Initial studies have been carried out to examine the association between intake of antioxidant rich foods and their health effects [67,70]. Some of these studies describe a beneficial effect on oxidative stress related chronic diseases, e.g. from intake of nuts [49,69], pomegranates [71-73], tomatoes [6], coffee [74], tea [54,75,76], red wine [77-79] and cocoa [56]. The highly reactive and bioactive phytochemical antioxidants are postulated to in part explain the protective effect of plant foods. An optimal mixture of different antioxidants with complementary mechanisms of action and different redox potentials is postulated to work in synergistic interactions. Still, it is not likely that all antioxidant-rich foods are good sources and that all antioxidants provided in the diet are bioactive. Bioavailability differs greatly from one phytochemical to another [26,27,80], so the most antioxidant rich foods in our diet are not necessarily those leading to the highest concentrations of active metabolites in target tissues. The antioxidants obtained from foods include many different molecular compounds and families with different chemical and biological properties that may affect absorption, transport and excretion, cellular uptake and metabolism, and eventually their effects on oxidative stress in various cellular compartments [24]. Biochemically active phytochemicals found in plant-based foods also have many powerful biological properties which are not necessarily correlated with their antioxidant capacity, including acting as inducers of antioxidant defense mechanisms in vivo or as gene expression modulators. Thus a food low in antioxidant content may have beneficial health effects due to other food components or phytochemicals executing bioactivity through other mechanisms.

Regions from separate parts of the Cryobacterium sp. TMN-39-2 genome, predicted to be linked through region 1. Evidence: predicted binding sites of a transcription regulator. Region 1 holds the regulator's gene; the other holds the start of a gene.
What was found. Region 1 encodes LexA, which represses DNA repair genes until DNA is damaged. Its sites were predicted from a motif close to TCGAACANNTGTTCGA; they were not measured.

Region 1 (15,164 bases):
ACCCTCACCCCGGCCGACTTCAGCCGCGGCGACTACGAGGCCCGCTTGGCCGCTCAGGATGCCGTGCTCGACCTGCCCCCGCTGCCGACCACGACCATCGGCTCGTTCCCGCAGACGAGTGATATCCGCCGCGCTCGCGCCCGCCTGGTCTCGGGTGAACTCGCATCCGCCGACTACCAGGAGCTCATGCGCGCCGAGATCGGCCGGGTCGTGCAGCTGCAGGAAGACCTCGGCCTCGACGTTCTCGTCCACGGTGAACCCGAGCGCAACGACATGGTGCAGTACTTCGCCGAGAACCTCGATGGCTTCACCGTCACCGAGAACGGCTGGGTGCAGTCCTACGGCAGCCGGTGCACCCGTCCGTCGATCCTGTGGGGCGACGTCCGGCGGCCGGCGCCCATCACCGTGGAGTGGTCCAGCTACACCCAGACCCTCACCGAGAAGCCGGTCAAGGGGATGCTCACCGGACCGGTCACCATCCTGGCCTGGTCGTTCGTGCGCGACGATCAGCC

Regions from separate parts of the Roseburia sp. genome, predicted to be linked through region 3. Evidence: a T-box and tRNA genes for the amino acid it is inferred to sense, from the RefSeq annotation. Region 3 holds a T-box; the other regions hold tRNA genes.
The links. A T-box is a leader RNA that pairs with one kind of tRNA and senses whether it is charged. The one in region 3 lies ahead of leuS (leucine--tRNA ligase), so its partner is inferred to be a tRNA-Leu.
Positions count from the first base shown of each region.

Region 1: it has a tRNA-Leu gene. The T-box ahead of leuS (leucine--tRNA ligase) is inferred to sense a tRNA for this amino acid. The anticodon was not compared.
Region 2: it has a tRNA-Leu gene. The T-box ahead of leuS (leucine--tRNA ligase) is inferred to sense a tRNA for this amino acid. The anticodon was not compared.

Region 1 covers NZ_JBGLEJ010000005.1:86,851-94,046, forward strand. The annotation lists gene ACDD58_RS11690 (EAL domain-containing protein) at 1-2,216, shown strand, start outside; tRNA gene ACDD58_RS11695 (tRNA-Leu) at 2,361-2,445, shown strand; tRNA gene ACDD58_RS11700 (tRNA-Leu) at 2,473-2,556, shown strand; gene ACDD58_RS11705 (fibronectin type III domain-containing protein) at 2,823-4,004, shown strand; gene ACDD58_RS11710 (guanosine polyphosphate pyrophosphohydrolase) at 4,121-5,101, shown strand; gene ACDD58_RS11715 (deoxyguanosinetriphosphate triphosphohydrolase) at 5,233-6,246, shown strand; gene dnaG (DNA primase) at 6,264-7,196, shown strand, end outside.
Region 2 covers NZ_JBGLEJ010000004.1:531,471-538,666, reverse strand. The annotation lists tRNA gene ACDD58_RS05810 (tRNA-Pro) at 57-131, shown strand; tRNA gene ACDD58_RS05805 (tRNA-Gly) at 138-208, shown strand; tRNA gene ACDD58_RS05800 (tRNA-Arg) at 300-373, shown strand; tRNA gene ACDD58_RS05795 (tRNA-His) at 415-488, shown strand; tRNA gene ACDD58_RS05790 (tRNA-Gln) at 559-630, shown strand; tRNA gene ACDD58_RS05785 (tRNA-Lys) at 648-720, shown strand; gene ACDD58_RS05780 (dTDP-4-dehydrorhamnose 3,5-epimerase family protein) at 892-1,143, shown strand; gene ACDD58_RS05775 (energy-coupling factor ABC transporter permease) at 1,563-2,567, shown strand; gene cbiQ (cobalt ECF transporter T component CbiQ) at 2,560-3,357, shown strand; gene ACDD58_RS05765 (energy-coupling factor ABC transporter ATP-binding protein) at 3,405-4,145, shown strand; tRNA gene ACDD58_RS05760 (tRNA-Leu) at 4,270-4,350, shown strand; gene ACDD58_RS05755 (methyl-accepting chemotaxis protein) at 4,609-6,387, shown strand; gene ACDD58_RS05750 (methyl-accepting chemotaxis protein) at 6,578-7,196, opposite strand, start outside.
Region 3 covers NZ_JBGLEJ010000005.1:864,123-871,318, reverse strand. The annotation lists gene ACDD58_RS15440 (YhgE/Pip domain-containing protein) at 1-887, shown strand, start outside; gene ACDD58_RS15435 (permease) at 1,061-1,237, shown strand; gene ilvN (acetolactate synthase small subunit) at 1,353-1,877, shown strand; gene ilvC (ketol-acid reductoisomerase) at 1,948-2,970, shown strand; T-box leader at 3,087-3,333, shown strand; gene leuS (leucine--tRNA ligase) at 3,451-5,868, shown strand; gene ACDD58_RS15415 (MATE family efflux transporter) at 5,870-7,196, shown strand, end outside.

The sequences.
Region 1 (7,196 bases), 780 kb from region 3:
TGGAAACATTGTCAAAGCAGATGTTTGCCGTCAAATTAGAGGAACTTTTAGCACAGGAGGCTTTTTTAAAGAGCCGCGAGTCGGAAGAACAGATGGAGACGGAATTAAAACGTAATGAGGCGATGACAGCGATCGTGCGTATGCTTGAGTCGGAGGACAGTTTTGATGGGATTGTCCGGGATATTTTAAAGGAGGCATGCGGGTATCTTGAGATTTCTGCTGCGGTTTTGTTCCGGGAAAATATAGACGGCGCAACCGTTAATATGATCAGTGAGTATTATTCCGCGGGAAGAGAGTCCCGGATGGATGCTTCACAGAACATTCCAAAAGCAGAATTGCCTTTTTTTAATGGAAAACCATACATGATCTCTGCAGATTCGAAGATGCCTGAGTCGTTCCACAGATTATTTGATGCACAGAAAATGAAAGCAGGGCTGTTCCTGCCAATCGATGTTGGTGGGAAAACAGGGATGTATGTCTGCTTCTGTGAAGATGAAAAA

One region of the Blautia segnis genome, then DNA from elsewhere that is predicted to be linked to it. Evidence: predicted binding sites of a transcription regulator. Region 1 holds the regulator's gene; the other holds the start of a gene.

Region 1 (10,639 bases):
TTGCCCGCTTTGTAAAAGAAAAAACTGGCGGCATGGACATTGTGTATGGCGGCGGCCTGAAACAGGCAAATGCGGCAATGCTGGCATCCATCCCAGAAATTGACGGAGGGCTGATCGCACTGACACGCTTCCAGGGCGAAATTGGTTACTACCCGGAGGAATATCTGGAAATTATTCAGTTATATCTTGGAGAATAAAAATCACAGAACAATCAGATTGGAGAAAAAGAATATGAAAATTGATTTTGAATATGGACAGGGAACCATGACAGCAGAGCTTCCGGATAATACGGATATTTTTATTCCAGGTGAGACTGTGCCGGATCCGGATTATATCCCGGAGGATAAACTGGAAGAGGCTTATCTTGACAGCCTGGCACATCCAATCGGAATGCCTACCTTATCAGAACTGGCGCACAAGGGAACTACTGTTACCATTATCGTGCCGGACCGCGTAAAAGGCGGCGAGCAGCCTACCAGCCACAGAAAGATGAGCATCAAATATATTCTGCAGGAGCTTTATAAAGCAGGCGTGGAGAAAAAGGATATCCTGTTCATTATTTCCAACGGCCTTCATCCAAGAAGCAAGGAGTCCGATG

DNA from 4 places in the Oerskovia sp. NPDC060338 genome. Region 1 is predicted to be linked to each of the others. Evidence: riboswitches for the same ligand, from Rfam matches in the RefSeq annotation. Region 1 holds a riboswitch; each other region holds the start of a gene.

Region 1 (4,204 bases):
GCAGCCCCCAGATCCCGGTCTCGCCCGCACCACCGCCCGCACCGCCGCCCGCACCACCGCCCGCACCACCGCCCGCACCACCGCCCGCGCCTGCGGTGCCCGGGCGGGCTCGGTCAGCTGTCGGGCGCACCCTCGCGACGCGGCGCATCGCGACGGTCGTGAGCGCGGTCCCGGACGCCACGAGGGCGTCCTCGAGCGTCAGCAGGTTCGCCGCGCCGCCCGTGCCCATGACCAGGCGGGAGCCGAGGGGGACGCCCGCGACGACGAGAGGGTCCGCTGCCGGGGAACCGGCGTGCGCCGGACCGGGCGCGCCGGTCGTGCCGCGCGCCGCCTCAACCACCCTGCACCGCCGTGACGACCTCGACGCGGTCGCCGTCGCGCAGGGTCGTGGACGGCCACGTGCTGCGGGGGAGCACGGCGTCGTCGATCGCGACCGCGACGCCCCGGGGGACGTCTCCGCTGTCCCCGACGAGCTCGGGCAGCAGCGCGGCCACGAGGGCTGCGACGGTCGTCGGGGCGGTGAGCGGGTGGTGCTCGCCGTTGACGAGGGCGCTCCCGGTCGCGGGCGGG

Health.com is part of the Meredith Health Group. All rights reserved. The material in this site is intended to be of general informational use and is not intended to constitute medical advice, probable diagnosis, or recommended treatments. All products and services featured are selected by our editors. Health.com may receive compensation for some links to products and services on this website. Offers may be subject to change without notice. See the Terms of Servicethis link opens in a new tab and Privacy Policythis link opens in a new tab (Your California Rightsthis link opens in a new tab)for more information. Ad Choicesthis link opens in a new tab | EU Data Subject Requeststhis link opens in a new tab
Try stevia for a great sugar substitute. Stevia comes from a leaf and does not affect blood glucose levels. It is a great sugar alternative, especially for those with diabetes. Stevia comes in various forms like liquid drops or powders. You can purchase it in packets as well. Some of the brand names for stevia are Truvia, Sweet Leaf, Stevia In The Raw, and PureVia.
All kinds of beans – black, pinto, red and kidney beans are high-octane sources of antioxidants. Beans are also rich in muscle-boosting protein, have no cholesterol and little fat. Combing them with grains helps in making them a complete protein. Use them in salads, sandwiches or to make famous Punjabi Rajma. If you find them difficult to digest, drink a lot of fluids through the day.
The results demonstrate that there are several thousand-fold differences in antioxidant content of foods. Spices, herbs and supplements include the most antioxidant rich products in our study, some exceptionally high. Berries, fruits, nuts, chocolate, vegetables and products thereof constitute common foods and beverages with high antioxidant values.
As we mentioned earlier, dark chocolate is loaded with antioxidant compounds that help fight the DNA damage that causes aging symptoms like wrinkles, graying hair, and disease. In fact, research shows that just a single serving of cacao contains more phenolic antioxidants than most foods and more antioxidants than many Americans get on average per day (5).